The main threats to the park have been from illegal fishing, tourism and the fast-growing local population.
Other natural sites in Asia have suffered serious forest loss in and around the preserved area. Researcher James Allan singled out the clearing of forests for agriculture and timber that is wiping out tree cover around Malaysia's Kinabalu Park and Indonesia's 2.5-million-ha Tropical Rainforest Heritage of Sumatra.
In 2011, Unesco placed a collection of three nature reserves in Sumatra on its "in danger" list due to poaching, illegal logging and agricultural encroachment, and plans to build roads through the rainforest site.
Mr Allan said that the site was "in real trouble".
"It has lost 10 per cent of its area," he said.
The study, published in the Biological Conservation journal last month, found that 91 per cent of the forested sites have suffered forest loss, 50 sites have suffered from population growth and 20 have been potentially damaged beyond repair.
Sites singled out as the worst affected include Indonesia's Komodo National Park, China's Mount Taishan and Malaysia's Kinabalu Park.
"Many natural World Heritage Sites are rapidly deteriorating and are more threatened than previously thought," said the study.
"We found that human pressure is increasing and forest loss is occurring in the majority of forested natural World Heritage Sites worldwide, threatening to undermine their outstanding universal value."
The study, led by University of Queensland researchers, relied on high-resolution satellite mapping showing changes in global forest cover between 2000 and 2012, as well as "human footprint" data examining changes to the environment due to infrastructure and urban development between 1993 and 2009.
It found that sites have lost about 1.5 per cent of their forest cover since 2000. Human activity had increased in 63 per cent of sites, and Asian sites have suffered the biggest changes due to such activity.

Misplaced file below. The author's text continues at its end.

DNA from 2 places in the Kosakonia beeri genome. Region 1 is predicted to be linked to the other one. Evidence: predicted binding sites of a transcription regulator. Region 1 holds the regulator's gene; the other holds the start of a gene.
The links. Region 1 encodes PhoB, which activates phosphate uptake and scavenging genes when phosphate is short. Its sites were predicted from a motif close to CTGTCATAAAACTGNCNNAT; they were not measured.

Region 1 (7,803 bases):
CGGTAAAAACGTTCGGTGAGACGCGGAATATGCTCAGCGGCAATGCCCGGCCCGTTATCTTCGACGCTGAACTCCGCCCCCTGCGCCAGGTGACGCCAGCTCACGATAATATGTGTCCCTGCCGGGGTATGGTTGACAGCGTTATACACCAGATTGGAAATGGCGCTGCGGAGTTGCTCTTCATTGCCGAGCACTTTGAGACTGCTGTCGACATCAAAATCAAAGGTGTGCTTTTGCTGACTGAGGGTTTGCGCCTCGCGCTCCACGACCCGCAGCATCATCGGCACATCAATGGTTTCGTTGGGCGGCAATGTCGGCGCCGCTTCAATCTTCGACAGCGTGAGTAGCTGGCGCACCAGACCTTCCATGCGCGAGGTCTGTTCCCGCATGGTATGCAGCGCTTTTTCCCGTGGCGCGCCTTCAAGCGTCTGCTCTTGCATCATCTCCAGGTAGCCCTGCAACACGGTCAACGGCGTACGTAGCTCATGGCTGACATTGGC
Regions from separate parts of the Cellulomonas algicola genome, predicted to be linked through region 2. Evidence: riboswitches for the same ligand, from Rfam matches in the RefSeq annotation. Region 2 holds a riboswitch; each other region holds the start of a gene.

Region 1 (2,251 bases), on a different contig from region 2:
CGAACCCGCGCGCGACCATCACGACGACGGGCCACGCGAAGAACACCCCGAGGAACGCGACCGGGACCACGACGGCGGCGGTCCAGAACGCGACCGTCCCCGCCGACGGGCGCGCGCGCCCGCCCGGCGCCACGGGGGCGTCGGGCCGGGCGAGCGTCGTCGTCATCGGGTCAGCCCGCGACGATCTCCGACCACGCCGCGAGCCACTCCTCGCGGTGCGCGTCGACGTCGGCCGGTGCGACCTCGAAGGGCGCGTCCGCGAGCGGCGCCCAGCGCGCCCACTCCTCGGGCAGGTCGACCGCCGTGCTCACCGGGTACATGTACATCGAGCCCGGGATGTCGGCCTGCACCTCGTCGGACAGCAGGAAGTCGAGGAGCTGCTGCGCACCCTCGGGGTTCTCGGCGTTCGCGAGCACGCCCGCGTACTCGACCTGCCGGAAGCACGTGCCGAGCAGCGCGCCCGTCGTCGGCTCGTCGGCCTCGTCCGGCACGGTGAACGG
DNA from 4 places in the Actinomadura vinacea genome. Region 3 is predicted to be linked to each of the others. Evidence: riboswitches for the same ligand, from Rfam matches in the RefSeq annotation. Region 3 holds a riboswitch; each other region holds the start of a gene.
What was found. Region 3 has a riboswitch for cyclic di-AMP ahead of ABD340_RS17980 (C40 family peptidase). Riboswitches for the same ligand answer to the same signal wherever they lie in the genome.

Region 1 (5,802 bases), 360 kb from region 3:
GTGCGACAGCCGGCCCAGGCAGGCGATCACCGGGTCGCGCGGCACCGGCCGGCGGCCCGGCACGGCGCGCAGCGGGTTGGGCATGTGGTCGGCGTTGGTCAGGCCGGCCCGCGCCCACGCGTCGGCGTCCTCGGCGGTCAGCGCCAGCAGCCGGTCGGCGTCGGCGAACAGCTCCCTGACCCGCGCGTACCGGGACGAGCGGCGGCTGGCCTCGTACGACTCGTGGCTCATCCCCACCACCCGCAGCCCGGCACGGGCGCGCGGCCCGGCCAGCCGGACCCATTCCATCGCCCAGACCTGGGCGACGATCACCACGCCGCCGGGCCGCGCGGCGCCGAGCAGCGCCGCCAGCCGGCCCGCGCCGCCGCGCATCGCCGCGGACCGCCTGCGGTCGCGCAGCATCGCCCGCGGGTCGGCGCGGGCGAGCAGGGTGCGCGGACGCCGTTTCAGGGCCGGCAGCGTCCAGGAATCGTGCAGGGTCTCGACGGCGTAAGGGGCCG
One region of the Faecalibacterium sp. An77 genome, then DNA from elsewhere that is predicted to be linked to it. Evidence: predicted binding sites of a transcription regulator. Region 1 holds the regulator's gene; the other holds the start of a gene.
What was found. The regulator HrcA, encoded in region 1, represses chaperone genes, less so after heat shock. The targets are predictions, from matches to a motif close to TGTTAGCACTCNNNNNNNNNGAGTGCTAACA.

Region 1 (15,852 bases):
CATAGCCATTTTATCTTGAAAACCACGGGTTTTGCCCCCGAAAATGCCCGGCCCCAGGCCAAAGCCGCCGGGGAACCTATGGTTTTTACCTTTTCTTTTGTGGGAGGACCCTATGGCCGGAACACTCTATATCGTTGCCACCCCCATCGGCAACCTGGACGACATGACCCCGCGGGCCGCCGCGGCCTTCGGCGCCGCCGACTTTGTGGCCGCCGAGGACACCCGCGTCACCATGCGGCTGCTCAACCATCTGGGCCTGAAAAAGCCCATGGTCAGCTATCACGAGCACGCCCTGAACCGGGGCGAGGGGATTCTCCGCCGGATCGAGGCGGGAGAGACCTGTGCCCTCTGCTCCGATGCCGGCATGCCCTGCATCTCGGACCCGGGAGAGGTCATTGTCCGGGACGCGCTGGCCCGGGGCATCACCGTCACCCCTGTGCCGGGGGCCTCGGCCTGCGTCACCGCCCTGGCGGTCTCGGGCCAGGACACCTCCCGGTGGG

Calling for improved monitoring of global nature sites, the study said increased human activity threatened to undermine the success of the World Heritage Convention - the global agreement to preserve sites of value worldwide. The convention has 193 signatories, believed to be more than any other treaty.
"There is a clear opportunity for the World Heritage Committee to establish thresholds and targets with regard to human pressure and forest loss in natural World Heritage Sites, and measure the effectiveness of management interventions across sites," said the study.
"We urge the World Heritage Committee to assess the status of the (sites) which our analysis suggests are highly threatened, since urgent conservation intervention is now clearly needed to save many of these natural World Heritage Sites and their outstanding and unique values in perpetuity."
Lead researcher James Allan, a University of Queensland doctoral candidate, said the international community has focused on protecting well-known cultural sites such as the pyramids in Egypt or the Angkor Wat temple complex in Cambodia, but has failed to adequately protect places of natural beauty.